Scandi Rye Bread with Fennel and Pumpkin Seeds

The smell of freshly baked bread wafting through the house is one of the best smells in the world, and this bread does not fail to deliver on that front. Roasted pumpkin seeds teamed with baked bread is an absolute winner, too. So that’s a win/win situation, right?

Mixed with plain flour, this rye bread isn’t too dense yet retains a sourdough quality. Perfect with smoked salmon, beetroot and dill – or just with a bit of butter. Yum.

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Fede’s Crostata

For a fair amount of time my Italian teacher Fede had been asking me to make her a crostata, using the same shortcrust pastry that I use for my mince pies. Then a couple of weeks ago she handed me a gorgeous jar of blueberry jam for the filling, prompting me to get to work in the kitchen (a sign of patience wearing thin perhaps after months of promises and no delivery!).

I’d never made a crostata before, although the concept was simple – pastry filled with jam, caged in with pastry in a lattice design on top. I could totally do that. Continue reading

Goats Cheese, Sun Dried Tomato and Thyme Cake

The other day I came across a wonderful show on the BBC called The Little Paris Kitchen, and it’s now a firm fave. This is possibly due to the tiled wall in Rachel Khoo’s minature kitchen, or possibly due to the fact she clearly likes to cook with goats cheese.Whatever the reason, I’m a fan. Continue reading

Honey and Lemon Mascarpone Tart

Honey and Lemon Mascarpone Tart

I’m going to call this tart the Raffaele, after my wonderful boyfriend. He loves tarts, and he adores berries. His favourite tart is made with a pâte sucrée, filled with a crème pâtissière, and is generously adorned with berries of different varieties. Of course I love making this for him on occasion, but it is a lengthy process I must admit.

So behold! A beautiful tart which takes a fraction of the time to make!

All you need to do is decide which kind of berries you’d like to smother this with.


For the pâte sucrée (sweet pastry):

  • 180g all-purpose flour
  • 30g caster sugar
  • ½ teaspoon salt
  • 160g unsalted butter, frozen and cut into small cubes
  • 1 large egg

For the filling:

  • 2 heaped tbsp blackberry jam (or whichever kind of jam you prefer)
  • Juice and zest of 1 lemon
  • 250g mascarpone cheese
  • 3 tbsp icing sugar, sifted
  • 140ml whipping cream
  • 2 tsp honey
  • Fresh blackberries (or any type of berry you choose)


To make the pâte sucrée, combine the flour, sugar and salt in a food processor. Add the butter and pulse until breadcrumbs have formed.  Then add the egg and pulse until the breadcrumbs come together as dough. Tip the dough out onto a lightly floured surface, form into a ball, wrap in clingfilm and refrigerate for 1 hour.

Preheat oven to 205°c and place the rack on the middle shelf.

On a large piece of parchment paper, sprinkle over some flour and roll out the pastry on this to a couple of inches bigger than the size of your tart pan. Ideally you want the pastry to be around 4mm thick. Make sure you keep sprinkling some flour over the dough to prevent it sticking, rotating it ever couple of rolls and turning sides just a couple of times to make sure it doesn’t stick to the parchment paper! Roll it loosely around a floured rolling pin and carefully drape it over your tart pan. Lightly press down the bottom and sides, then fold over the excess pastry to form a thicker crust. Use a rolling pin to roll over the top of the pan to remove any excess pastry. Prick the bottom and sides of the pan, line with parchment paper and fill with baking beans. Blind bake for 10 minutes, remove the beans and parchment paper then bake for a further 10 minutes until a light golden brown.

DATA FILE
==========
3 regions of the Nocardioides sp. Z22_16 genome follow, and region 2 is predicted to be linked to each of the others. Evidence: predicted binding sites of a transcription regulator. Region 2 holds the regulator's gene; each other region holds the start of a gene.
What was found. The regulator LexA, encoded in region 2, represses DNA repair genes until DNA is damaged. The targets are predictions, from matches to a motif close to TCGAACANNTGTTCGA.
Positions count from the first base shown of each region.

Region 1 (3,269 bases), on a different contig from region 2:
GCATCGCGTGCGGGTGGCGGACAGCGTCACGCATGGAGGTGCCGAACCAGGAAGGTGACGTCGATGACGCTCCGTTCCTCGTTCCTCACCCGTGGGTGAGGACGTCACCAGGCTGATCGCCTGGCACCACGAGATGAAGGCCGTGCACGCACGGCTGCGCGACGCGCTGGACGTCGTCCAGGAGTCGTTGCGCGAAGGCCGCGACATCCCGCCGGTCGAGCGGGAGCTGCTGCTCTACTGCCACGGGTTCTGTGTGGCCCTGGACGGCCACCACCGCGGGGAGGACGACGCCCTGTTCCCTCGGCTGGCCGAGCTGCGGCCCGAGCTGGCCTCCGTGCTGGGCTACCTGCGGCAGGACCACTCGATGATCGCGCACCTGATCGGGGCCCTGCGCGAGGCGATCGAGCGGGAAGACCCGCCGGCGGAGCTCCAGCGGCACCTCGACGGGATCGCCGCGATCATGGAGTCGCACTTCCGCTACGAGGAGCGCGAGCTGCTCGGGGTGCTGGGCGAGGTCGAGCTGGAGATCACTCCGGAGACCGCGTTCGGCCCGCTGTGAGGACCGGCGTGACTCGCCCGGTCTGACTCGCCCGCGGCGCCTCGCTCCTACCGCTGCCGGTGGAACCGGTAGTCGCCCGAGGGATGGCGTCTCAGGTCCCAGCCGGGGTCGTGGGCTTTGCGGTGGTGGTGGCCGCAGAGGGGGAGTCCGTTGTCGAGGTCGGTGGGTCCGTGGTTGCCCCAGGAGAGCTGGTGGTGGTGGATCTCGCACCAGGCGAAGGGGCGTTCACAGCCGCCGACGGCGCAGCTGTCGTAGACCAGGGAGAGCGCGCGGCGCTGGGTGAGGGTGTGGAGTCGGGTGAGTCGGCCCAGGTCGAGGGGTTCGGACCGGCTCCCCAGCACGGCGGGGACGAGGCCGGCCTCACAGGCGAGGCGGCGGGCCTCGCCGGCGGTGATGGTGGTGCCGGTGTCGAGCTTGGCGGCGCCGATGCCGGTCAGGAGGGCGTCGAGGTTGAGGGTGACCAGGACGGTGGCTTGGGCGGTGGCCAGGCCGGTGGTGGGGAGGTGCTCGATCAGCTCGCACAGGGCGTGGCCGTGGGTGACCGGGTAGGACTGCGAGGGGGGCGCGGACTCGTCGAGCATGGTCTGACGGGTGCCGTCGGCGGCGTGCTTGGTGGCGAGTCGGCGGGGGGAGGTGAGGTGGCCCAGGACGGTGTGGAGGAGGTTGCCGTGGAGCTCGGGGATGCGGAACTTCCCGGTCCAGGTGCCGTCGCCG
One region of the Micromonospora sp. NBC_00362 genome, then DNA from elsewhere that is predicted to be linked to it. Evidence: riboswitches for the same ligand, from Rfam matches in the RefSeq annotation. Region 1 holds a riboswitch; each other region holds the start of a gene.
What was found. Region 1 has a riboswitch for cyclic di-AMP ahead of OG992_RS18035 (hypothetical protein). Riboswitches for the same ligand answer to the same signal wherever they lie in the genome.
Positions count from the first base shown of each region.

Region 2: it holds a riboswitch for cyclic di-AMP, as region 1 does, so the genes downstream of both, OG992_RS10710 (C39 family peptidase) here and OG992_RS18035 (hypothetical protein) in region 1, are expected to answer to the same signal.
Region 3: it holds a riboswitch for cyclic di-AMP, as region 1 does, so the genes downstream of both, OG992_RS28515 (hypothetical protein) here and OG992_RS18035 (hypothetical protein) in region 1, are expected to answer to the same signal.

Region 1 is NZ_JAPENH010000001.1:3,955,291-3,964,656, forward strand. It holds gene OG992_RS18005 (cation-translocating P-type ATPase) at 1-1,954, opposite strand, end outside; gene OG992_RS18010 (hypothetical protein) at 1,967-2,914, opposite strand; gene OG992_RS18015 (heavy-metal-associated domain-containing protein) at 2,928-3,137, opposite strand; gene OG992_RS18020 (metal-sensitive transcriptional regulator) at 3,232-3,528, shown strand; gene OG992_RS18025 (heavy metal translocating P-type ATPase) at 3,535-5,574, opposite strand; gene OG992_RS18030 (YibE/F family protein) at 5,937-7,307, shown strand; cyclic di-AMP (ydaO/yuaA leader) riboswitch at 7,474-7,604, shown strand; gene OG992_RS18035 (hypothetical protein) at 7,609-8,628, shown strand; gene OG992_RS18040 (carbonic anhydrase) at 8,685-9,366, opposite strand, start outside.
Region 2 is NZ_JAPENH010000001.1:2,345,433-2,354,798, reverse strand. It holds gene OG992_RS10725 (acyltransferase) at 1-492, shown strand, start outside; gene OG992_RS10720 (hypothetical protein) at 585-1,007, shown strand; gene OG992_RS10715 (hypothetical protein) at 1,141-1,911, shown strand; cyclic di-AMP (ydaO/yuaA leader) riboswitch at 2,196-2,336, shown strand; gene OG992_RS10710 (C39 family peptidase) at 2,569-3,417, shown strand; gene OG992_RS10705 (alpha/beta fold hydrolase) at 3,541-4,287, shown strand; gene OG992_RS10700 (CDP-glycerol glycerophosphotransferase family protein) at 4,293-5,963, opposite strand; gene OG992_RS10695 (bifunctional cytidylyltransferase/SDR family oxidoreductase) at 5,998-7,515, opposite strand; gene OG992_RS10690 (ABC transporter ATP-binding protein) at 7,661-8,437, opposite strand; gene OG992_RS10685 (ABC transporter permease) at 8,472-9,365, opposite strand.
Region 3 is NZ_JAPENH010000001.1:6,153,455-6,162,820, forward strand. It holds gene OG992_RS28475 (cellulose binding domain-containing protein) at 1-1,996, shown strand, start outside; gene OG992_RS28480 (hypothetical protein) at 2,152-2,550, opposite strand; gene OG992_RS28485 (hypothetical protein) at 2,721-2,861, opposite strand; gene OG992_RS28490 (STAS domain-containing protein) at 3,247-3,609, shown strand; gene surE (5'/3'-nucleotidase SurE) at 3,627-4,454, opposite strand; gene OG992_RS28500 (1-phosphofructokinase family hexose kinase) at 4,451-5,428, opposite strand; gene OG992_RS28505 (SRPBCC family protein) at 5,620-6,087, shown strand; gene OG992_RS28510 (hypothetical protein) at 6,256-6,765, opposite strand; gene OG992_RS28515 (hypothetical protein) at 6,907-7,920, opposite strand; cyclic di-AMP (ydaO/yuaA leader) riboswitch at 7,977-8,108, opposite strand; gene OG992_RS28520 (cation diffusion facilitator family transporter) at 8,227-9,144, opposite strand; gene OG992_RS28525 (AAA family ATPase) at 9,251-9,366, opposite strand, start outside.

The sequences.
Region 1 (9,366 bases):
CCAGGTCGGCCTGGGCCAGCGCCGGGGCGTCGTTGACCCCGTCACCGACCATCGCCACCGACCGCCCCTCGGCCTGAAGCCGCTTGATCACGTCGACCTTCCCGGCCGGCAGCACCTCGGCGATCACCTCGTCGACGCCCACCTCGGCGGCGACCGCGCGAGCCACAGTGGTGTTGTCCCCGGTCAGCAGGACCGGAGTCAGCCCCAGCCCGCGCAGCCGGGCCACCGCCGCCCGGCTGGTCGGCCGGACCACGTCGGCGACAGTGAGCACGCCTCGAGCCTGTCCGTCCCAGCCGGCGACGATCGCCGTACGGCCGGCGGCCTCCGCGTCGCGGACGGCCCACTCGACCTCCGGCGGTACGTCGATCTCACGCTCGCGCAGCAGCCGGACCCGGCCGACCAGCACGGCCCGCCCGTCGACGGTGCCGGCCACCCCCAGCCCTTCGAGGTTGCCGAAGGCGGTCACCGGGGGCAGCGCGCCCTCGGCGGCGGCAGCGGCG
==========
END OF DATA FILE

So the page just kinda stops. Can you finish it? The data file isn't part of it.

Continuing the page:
Remove from the oven and leave to cool entirely in the tart pan.

Once cooled you can prepare your filling. In a bowl mix together the mascarpone, icing sugar, honey, lemon juice and zest and set aside. In another bowl beat the whipping cream until lightly whipped. Fold this into the mascarpone mixture and set aside.

In a small saucepan add your jam and 5 tablespoons of water and bring to the boil. Remove from the heat and leave to cool slightly.

Using a pastry brush, brush your loosened jam onto the base of the pastry. Place in the fridge for a couple of minutes to harden.

Next, spoon in the mascarpone filling and smooth over with a palette knife. Decorate with blackberries and chill in the fridge for at least an hour before serving.

Bon appétit!

Makes one 8-9 inch tart.

Take It Outside

Take It Outside

Where I’m from it’s not unusual to experience downpours during July – at the moment the weather could go from summer to winter in a matter of hours. I’ve concluded that the London skies are somewhat bipolar.

So naturally you can imagine how us Londoners react when the clouds eventually open up and allow us a glimmer of sunshine and warmth. Many strip off in the park in desperate hope of achieving a bronzed body. Others immediately set up the BBQ and proceed to deplete the local supermarket’s supply of rosé. Most people make meaningless, hypothetical bets on how long the sunshine will last before the rain returns.